Some in Congress remained interested in the potential for low-yield nuclear weapons addressing threats from chemical and biological weapons. In the National Defense Authorization Act for 2001 (H.R. 4205, Section 1044), Congress requested a study that assessed the U.S. ability to defeat hardened and deeply buried targets, including those that might house chemical or biological agents. Although the resulting study focused on conventional weapons, special operations forces, intelligence, and other capabilities, it also noted that some deeply buried targets could not be "held at risk with conventional high-explosive weapons or current nuclear weapons" and that "nuclear weapons have a unique ability to destroy both agent containers and CBW agents" if the fireball is located near the target. The report asserted that "given improved accuracy and the ability to penetrate the material layers overlying a facility, it is possible to employ a much lower-yield weapon to achieve the needed neutralization."
Publicly available excerpts of the 2001 Nuclear Posture Review noted that an underground nuclear warhead explosion could destroy many buried facilities with much lower yield, reducing fallout by a factor of 10 to 20. It also outlined plans to establish small "advanced warhead concepts teams" to evaluate evolving military requirements and assess options for new or modified warheads. The George W. Bush Administration then called for the repeal of PLYWD, arguing that it "undercuts efforts that could strengthen our ability to deter, or respond to, new or emerging threats." It also argued PLYWD had a "chilling effect" on efforts to "train the next generation of nuclear weapons scientists and engineers... by impeding the ability of our scientists and engineers to explore the full range of technical options" because it prohibited any activities "which could potentially lead to production by the United States" of such a warhead.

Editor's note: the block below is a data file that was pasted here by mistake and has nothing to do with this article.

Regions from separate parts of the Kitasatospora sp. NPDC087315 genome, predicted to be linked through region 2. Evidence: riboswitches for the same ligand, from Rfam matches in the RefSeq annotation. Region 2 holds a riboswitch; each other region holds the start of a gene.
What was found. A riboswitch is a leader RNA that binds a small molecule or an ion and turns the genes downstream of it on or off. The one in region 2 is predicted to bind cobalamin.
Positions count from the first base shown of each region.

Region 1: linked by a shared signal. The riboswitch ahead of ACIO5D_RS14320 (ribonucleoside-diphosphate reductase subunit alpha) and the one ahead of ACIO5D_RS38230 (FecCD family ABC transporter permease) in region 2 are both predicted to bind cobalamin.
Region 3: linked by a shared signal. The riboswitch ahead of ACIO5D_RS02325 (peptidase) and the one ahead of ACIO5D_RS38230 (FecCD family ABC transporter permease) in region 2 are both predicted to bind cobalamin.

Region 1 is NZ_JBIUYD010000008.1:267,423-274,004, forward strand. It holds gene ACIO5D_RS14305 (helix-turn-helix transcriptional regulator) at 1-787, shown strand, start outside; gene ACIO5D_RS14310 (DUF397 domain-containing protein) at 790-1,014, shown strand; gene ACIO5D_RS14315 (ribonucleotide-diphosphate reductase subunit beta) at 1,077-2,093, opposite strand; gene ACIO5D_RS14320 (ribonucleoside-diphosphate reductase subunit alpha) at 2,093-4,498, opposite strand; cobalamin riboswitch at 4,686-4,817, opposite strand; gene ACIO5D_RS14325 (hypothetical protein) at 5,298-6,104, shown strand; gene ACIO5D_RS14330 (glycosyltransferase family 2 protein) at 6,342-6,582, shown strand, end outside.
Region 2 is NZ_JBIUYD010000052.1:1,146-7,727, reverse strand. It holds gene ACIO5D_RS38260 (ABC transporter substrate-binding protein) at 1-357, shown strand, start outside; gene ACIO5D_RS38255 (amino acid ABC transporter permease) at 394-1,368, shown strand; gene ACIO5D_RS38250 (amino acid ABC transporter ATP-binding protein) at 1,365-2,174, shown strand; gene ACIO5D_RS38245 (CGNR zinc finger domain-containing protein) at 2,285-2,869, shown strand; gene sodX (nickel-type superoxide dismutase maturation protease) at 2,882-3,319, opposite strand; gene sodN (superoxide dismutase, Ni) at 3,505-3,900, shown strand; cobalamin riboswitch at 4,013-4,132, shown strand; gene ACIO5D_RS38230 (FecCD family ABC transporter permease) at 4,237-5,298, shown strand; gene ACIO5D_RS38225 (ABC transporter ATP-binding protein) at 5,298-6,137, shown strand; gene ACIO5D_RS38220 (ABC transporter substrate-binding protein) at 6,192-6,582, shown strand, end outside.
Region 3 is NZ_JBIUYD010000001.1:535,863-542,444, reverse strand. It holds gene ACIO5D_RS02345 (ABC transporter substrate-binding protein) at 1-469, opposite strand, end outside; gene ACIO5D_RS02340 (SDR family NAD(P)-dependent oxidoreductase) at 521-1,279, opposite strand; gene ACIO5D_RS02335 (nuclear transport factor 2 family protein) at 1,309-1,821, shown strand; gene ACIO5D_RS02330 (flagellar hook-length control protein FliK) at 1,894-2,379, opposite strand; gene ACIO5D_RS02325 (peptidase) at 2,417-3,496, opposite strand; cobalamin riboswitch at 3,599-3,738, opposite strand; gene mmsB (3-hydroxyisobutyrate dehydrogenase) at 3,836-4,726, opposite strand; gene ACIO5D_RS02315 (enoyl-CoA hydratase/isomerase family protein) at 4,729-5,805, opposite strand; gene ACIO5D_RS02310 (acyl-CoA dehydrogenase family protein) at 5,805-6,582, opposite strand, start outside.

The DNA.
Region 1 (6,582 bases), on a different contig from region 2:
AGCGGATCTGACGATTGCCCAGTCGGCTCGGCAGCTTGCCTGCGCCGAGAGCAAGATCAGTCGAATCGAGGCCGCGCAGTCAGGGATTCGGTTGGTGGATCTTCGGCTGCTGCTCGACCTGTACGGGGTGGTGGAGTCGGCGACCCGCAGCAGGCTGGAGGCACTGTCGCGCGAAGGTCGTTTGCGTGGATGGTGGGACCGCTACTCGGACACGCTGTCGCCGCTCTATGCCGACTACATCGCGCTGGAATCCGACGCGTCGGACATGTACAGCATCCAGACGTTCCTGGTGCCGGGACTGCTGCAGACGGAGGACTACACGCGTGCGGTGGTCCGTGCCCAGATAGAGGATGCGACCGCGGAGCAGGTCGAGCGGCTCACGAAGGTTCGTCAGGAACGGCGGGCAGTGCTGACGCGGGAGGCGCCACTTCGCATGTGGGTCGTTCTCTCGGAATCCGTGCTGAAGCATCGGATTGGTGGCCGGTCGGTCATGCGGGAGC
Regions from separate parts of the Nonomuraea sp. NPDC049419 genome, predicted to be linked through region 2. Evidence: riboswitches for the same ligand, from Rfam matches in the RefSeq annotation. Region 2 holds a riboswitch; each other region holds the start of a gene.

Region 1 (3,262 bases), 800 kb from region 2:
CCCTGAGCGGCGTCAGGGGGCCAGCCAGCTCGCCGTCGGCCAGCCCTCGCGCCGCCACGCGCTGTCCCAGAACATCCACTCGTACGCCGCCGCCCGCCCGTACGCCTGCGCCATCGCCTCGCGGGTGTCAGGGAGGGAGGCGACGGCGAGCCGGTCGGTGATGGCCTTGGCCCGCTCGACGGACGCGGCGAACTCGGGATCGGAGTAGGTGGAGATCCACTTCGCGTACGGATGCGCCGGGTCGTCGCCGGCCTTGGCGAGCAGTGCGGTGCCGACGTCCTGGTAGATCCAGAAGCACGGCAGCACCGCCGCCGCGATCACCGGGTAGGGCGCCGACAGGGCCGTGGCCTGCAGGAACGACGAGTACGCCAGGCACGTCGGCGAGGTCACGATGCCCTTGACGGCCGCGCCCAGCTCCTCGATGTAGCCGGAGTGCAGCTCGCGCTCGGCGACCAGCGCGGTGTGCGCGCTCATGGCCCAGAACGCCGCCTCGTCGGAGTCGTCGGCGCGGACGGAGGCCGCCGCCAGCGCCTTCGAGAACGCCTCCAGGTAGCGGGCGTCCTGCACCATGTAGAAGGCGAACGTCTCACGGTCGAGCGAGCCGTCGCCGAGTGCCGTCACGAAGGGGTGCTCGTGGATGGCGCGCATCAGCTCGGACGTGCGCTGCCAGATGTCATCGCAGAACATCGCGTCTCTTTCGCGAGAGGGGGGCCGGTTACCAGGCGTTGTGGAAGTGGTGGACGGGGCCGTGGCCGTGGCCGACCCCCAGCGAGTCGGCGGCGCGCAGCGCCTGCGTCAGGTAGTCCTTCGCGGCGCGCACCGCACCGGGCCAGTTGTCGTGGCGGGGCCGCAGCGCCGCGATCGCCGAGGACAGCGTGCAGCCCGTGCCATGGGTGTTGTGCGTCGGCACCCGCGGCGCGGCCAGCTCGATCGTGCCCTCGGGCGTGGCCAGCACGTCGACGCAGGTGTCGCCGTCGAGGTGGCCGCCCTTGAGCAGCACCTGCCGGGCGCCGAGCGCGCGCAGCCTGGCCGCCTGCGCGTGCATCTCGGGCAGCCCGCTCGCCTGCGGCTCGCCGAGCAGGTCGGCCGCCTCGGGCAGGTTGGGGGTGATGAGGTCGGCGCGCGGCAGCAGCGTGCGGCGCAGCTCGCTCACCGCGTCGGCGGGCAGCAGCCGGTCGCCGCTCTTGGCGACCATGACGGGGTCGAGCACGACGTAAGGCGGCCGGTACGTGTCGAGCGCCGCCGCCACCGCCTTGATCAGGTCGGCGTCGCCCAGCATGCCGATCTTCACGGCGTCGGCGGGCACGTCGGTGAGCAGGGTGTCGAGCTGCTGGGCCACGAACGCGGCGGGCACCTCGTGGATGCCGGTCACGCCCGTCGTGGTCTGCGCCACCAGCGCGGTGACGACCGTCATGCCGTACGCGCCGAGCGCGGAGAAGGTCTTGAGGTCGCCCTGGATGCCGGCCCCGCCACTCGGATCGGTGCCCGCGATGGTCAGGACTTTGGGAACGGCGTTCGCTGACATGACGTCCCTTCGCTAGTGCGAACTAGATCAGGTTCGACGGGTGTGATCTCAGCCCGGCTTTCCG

The Senate Armed Services Committee proposed a repeal of PLYWD in its version of the FY2004 NDAA (S. 1047). The full Senate defeated amendments that would either retain the ban or limit its scope – allowing research and development but banning engineering and manufacturing – but specified that "the Secretary of Energy may not commence the engineering development phase or any subsequent phase of a low-yield nuclear weapon unless specifically authorized by Congress." The House version of the bill contained a more limited adjustment, allowing some research, but continuing to ban engineering development.
The conference report (H.Rept. 108-354) included the requirement that the Secretary of Energy specifically request authorization and appropriations for research, development, engineering, and manufacturing of a new or modified nuclear warhead, regardless of yield. According to current law (50 U.S.C. §2529), a new nuclear weapon is one that contains a pit or canned subassembly that was not in the stockpile or in production on December 2, 2002. A modified warhead is one that contains a pit or canned subassembly that was in the nuclear weapons stockpile as of December 2, 2002, and is being modified to meet a military requirement other than the military requirement it met when placed in the stockpile.
Hence, the question of whether an Administration would have to request that Congress authorize and appropriate funding to modify an existing warhead would likely reflect assessments of whether the changes sought in the warhead constituted a "modification" and whether the modified warhead was intended to meet a new military requirement.